In one embodiment, adhesive layer 140 may provide the minimum adhesive sufficient to hold the next layer of abrasive particles. Use of an adhesive, such as an acrylic adhesive, in multi-layer adhesive and abrasive pad 100 provides several advantages over a composite resin matrix suspending abrasive particles in a resin material. Top layer 150 of MAAP 100 may include abrasive particles which may make the adhesive material less likely to stick to the probe tip than the resin material in matrix type cleaning pads. MAAP 100 further may not require the extra cleaning steps often used in resin matrix devices. Also, adhesive, in many cases, tends to be softer than resin which allows the insertion of probe tips 150 into MAAP 100 under less pressure than that typically required for resin pads, thus reducing the chances of bending (and potentially over-stressing) the probes. Furthermore, the probe needles 10 are less likely to get stuck in MAAP 100 than in resin pads which have been known to yank probes out of the head of the probe card. MAAP 100 has the further advantage of facilitating the piercing of the pad with the probe needles 10 because the adhesive may not be as hard as resin pads. The adhesive in MAAP 100 also has a relatively short recovery time (compared to resin materials) allowing holes in the adhesive to reseal which may facilitate the cleaning of the probe tips, the capture of particles within the pad, and allow the reuse of areas of MAAP 100.
Abrasive layers 130 may be located between adhesive layers 120 and 140. Abrasive layers 130 may include top abrasive layer 150. The abrasive material in one embodiment may include diamond particles; for example, 15 micron and 16 micron SUN E8 diamond powder manufactured by Sun Marketing Group. Alternatively, other materials, such as, for example, aluminum oxide, zirconia, alumina-zirconia mixtures, tungsten carbide, silicon carbide, silicon nitride, and titanium carbide, may suitably be used for one or more of the abrasive particle layers. Furthermore, any material with a hardness higher than those of the probe materials might be used as abrasive particles in MAAP 100. For example, the abrasive particles might have a hardness that is harder than a Vickers hardness of approximately 1000 kg/mm2.
Because different probes have different hardness values, the hardness of the abrasive materials used in different layers of MAAP 100 may vary between pads designed for probes made of different materials. As an example of probe hardness, tungsten rhenium is one of the hardest probes with a Hardness Value (“HV”) of 650 kg/mm2, paliney is in the range of 350–100 kg/mm2, and beryllium-copper or nickel alloy are in the range of 300–350 kg/mm2.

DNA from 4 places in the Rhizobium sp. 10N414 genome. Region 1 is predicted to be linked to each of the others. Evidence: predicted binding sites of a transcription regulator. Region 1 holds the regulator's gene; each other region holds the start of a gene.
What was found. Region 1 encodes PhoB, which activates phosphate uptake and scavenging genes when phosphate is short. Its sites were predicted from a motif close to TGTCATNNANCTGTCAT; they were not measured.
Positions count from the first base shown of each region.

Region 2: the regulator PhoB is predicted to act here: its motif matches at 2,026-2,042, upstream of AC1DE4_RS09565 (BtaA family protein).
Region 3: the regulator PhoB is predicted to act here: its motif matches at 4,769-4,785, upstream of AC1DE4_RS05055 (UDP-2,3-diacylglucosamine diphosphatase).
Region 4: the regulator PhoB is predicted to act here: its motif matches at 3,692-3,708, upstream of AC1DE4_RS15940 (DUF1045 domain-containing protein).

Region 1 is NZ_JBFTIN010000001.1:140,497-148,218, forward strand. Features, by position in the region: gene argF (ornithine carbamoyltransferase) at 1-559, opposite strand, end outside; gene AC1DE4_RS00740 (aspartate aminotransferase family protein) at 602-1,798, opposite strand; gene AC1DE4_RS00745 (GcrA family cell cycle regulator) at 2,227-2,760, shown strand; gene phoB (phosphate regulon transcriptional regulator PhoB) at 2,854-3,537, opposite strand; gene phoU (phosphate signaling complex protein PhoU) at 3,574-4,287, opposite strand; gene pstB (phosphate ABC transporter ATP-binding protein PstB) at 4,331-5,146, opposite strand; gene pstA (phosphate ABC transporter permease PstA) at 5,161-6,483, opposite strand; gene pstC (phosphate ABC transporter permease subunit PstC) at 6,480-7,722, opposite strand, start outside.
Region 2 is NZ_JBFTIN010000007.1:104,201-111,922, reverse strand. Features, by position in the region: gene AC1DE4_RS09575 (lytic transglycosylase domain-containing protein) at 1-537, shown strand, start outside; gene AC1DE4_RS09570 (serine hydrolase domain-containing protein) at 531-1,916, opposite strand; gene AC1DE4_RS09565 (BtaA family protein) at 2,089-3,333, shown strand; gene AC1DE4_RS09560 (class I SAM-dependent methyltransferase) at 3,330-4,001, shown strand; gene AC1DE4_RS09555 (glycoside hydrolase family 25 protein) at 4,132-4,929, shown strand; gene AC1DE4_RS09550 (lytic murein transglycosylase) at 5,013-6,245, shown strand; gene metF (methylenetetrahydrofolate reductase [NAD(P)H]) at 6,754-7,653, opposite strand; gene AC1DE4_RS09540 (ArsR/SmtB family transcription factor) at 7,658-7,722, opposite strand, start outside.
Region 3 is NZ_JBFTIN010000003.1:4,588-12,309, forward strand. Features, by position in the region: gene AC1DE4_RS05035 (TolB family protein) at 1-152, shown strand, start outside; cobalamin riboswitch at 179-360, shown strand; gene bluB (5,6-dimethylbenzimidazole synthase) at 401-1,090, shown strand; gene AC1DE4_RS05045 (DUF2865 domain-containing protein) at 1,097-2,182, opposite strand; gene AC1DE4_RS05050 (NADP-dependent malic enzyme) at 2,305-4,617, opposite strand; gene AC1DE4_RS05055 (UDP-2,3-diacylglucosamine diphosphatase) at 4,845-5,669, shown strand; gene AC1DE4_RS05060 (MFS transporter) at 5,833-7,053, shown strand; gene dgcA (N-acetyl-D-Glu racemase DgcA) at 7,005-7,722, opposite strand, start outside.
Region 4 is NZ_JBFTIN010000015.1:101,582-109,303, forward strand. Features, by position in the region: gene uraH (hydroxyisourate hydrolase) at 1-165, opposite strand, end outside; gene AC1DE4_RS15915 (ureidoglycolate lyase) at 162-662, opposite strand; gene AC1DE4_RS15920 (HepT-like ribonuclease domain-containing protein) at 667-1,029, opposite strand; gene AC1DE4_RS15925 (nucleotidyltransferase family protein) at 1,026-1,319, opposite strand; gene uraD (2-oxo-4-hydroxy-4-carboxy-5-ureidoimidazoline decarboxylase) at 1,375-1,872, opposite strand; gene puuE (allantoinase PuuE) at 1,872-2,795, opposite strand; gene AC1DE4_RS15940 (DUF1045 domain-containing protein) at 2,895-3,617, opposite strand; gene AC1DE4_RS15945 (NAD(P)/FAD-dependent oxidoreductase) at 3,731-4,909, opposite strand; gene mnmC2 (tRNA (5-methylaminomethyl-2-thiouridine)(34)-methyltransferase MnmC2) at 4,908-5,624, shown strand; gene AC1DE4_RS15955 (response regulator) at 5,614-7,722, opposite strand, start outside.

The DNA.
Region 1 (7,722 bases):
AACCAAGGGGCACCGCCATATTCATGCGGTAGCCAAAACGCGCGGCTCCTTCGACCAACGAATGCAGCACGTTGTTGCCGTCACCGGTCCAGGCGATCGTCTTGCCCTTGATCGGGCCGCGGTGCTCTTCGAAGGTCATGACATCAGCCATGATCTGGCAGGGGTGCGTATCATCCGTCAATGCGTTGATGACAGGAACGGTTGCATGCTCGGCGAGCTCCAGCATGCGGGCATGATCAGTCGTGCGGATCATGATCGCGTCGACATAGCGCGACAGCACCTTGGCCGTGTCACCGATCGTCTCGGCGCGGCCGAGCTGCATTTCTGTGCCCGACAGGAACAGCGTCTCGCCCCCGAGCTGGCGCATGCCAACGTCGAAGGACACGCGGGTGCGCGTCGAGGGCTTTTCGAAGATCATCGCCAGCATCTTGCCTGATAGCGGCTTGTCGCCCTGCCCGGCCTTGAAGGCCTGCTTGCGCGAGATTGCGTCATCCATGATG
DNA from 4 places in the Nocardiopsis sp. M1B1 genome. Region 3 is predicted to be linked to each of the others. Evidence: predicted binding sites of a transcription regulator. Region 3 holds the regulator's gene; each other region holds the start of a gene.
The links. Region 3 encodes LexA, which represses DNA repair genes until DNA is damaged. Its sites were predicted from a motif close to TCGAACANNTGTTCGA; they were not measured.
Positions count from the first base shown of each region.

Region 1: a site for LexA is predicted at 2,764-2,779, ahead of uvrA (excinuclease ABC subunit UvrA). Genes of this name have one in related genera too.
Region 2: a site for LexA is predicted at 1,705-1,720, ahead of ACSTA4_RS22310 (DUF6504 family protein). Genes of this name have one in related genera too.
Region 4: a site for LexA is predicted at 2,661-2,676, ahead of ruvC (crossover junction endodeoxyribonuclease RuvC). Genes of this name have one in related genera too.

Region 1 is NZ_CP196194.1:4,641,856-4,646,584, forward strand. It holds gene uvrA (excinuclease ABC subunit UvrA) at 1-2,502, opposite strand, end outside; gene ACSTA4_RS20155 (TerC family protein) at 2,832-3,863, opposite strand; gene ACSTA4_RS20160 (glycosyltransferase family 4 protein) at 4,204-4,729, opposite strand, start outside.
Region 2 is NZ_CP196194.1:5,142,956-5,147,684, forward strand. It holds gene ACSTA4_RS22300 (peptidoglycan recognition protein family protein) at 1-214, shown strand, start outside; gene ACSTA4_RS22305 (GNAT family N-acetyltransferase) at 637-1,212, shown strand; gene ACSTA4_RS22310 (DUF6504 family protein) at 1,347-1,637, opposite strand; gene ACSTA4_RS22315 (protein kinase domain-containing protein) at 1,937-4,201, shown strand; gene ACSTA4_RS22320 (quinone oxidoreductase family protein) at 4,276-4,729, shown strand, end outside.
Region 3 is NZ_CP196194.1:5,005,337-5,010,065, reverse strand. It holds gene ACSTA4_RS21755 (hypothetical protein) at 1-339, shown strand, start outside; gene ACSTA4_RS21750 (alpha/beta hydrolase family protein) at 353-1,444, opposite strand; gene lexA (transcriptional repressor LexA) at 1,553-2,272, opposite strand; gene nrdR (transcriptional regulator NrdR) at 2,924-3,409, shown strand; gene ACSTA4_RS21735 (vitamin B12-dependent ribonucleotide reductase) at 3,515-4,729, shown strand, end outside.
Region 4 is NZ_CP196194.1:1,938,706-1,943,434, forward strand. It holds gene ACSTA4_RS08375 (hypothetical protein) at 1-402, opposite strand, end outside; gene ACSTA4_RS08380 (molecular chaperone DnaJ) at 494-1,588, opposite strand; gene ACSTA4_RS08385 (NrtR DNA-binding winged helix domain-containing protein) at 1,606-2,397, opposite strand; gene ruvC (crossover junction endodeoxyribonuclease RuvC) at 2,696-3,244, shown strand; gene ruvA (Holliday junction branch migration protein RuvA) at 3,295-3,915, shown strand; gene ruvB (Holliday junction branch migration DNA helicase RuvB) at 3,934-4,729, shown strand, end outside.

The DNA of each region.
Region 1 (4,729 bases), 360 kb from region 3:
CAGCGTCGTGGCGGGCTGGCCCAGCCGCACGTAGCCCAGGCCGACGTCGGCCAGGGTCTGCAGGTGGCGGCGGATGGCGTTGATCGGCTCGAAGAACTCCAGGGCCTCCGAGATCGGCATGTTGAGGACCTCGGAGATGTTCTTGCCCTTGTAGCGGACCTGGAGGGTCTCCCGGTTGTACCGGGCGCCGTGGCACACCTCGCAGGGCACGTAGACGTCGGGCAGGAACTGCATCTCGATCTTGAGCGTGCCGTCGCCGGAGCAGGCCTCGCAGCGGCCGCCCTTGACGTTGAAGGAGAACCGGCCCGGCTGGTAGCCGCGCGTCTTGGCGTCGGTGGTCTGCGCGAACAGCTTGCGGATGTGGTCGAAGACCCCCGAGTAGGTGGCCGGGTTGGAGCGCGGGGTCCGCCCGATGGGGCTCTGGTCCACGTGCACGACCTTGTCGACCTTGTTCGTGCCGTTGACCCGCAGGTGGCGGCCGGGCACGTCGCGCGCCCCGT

As an example of foreign particle hardness, aluminum oxide has a HV of 1500 kg/mm2, and copper oxide (cupric oxide) is much softer than aluminum oxide. As an example of abrasive particle hardness, diamond has a HV of 10,000 kg/mm2, and silicon carbide is 2500–3500 kg/mm2. Abrasive particles might also be selected or created to have other qualities such as high compressive and fracture strength. Abrasive particles might also be selected or created such that the abrasive particles are harder than the foreign particles and debris being removed from the probe tips. For example, diamond abrasive particles may be used to remove aluminum oxide. Abrasive particles might also be chosen based on their hardness and particle size and particle size distribution in removal of debris.
In accordance with another aspect of the present invention, the grit sizes of the abrasive material in inter-layers 130 and on surface layer 150 may be well defined. For example, all of the abrasive particle layers 130 and 150 may be selected to have the same grit size. Alternatively, the grit sizes and materials may vary from one layer to the next, such as where the largest grit is in surface layer 150 and the grit size is smaller in each successive layer 130 closer to support structure 110. In this example, the coarser grit material may provide better bulk shaping and cleaning, and the finer size grit may provide finer shaping, cleaning and polishing of the ends of the tip. Therefore, the finer grit may be placed in MAAP 100 so as to contact a specific portion of the probe nearest the tip. Polishing the probe tip makes it less likely that foreign particles will stick to the probe tip. Grit sizes and materials may be selected in reverse graduated order with the smallest grit on top layer 150 and larger grits as the layers get closer to support structure 110. The individual grit sizes in each layer may also be varied to achieve other shaping needs.
In a further example, the size of the grit of the abrasive material may be chosen based on the types of materials used in the probe tips. Exemplary probe tip materials include nickel alloys, paliney, beryllium-copper, tungsten, and other materials well known in the art of wafer testing. For example, tungsten rhenium probe tips are very strong and may require a coarser grit to achieve tip shaping in an efficient manner. In contrast, smaller grit sizes may be used for probe tips made of softer materials such as paliney, beryllium-copper, and nickel. Also, the grit sizes may be chosen with regard to the strength of the probe needles so as not to bend the needles as they are inserted into pad 100. In another embodiment, grit sizes and materials may be chosen based upon their ability to remove specific types of foreign matter, debris and particulates that are likely to adhere to the probe tips. Furthermore, in an exemplary embodiment, desired probe tip radius sizes may be a determining factor in choosing abrasive particle grit size. For example, larger grit sizes may result in a larger tip radius, and smaller grit sizes may result in a smaller tip radius.